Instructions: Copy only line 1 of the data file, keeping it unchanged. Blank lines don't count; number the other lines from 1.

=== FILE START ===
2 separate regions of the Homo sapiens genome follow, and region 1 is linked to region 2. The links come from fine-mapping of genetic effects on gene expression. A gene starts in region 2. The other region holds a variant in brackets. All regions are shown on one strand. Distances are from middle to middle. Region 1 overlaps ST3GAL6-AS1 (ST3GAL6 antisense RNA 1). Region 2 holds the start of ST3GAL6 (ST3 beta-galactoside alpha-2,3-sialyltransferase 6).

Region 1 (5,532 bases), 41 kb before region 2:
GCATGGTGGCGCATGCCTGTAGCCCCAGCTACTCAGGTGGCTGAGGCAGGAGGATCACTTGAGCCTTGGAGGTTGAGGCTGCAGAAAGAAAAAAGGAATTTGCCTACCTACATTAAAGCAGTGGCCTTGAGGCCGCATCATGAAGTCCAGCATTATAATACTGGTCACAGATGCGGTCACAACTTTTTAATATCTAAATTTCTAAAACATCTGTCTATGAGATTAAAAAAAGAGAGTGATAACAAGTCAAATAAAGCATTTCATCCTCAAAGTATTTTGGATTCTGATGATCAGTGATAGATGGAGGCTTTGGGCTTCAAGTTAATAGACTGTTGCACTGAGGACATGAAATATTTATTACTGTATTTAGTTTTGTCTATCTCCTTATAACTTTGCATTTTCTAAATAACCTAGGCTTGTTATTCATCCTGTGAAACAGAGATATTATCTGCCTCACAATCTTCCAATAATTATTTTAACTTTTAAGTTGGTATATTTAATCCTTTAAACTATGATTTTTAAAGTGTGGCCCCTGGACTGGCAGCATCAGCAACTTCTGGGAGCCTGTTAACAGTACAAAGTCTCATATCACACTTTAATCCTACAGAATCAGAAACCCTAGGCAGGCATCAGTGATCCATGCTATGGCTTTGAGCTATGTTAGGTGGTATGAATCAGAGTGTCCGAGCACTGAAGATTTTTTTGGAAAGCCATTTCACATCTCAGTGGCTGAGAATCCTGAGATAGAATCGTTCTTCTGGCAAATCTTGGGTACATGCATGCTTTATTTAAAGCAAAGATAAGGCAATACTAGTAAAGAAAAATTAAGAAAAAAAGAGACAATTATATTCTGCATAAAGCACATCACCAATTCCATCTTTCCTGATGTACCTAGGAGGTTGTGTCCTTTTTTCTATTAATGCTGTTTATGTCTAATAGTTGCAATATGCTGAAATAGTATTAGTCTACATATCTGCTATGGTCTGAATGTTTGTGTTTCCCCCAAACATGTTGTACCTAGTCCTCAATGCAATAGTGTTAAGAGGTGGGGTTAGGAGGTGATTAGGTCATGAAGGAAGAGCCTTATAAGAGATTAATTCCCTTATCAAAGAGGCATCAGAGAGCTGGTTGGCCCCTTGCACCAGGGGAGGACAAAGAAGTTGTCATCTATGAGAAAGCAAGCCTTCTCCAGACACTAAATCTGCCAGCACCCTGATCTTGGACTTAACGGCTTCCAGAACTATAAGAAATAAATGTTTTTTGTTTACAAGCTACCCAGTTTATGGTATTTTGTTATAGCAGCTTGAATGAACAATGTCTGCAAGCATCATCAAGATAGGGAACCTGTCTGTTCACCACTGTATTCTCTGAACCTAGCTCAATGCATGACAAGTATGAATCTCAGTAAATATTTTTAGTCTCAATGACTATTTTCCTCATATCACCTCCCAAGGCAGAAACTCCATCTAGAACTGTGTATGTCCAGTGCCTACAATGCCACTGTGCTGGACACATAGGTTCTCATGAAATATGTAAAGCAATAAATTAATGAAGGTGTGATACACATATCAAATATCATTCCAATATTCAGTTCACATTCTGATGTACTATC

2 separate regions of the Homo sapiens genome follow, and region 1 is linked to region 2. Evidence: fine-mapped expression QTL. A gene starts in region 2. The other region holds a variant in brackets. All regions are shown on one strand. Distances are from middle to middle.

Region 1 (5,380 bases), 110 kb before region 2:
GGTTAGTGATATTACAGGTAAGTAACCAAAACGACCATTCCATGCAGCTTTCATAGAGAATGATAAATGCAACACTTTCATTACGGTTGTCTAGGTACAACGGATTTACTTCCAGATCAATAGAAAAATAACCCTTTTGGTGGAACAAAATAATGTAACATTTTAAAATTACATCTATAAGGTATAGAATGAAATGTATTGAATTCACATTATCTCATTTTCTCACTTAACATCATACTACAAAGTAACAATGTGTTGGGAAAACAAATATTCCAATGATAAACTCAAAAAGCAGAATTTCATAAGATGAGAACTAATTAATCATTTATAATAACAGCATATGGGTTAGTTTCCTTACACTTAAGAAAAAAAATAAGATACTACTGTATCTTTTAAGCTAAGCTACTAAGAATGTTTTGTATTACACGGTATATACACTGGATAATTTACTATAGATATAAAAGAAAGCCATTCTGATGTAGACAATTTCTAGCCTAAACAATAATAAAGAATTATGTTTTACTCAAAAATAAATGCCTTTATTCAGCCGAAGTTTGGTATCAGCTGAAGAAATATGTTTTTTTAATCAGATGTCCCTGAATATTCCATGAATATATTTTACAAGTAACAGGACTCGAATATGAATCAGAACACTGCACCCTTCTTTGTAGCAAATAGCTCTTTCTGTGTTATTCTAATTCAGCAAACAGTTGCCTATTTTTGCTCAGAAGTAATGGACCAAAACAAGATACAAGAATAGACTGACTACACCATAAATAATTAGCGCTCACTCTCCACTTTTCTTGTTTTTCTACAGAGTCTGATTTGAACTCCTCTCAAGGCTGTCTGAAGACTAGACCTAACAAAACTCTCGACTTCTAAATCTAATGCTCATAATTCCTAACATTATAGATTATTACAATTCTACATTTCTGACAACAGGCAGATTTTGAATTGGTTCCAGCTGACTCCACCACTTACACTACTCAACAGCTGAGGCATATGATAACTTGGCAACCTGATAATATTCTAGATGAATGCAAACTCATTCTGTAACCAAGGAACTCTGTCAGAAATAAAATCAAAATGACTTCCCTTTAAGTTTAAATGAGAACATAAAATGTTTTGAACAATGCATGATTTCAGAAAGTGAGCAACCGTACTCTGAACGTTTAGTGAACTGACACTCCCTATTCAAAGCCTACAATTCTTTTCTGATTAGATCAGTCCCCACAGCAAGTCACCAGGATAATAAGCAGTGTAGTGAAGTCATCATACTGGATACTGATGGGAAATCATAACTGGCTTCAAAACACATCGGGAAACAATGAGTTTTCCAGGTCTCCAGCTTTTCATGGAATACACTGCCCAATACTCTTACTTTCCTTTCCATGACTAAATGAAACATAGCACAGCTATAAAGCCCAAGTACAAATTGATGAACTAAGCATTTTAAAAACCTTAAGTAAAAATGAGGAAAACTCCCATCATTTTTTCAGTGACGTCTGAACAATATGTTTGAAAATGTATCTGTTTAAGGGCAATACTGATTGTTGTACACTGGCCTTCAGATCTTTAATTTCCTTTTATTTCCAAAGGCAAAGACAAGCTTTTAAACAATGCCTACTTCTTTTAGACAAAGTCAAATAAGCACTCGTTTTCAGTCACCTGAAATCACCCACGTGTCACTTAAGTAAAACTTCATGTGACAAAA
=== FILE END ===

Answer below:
2 separate regions of the Homo sapiens genome follow, and region 1 is linked to region 2. The links come from fine-mapping of genetic effects on gene expression. A gene starts in region 2. The other region holds a variant in brackets. All regions are shown on one strand. Distances are from middle to middle. Region 1 overlaps ST3GAL6-AS1 (ST3GAL6 antisense RNA 1). Region 2 holds the start of ST3GAL6 (ST3 beta-galactoside alpha-2,3-sialyltransferase 6).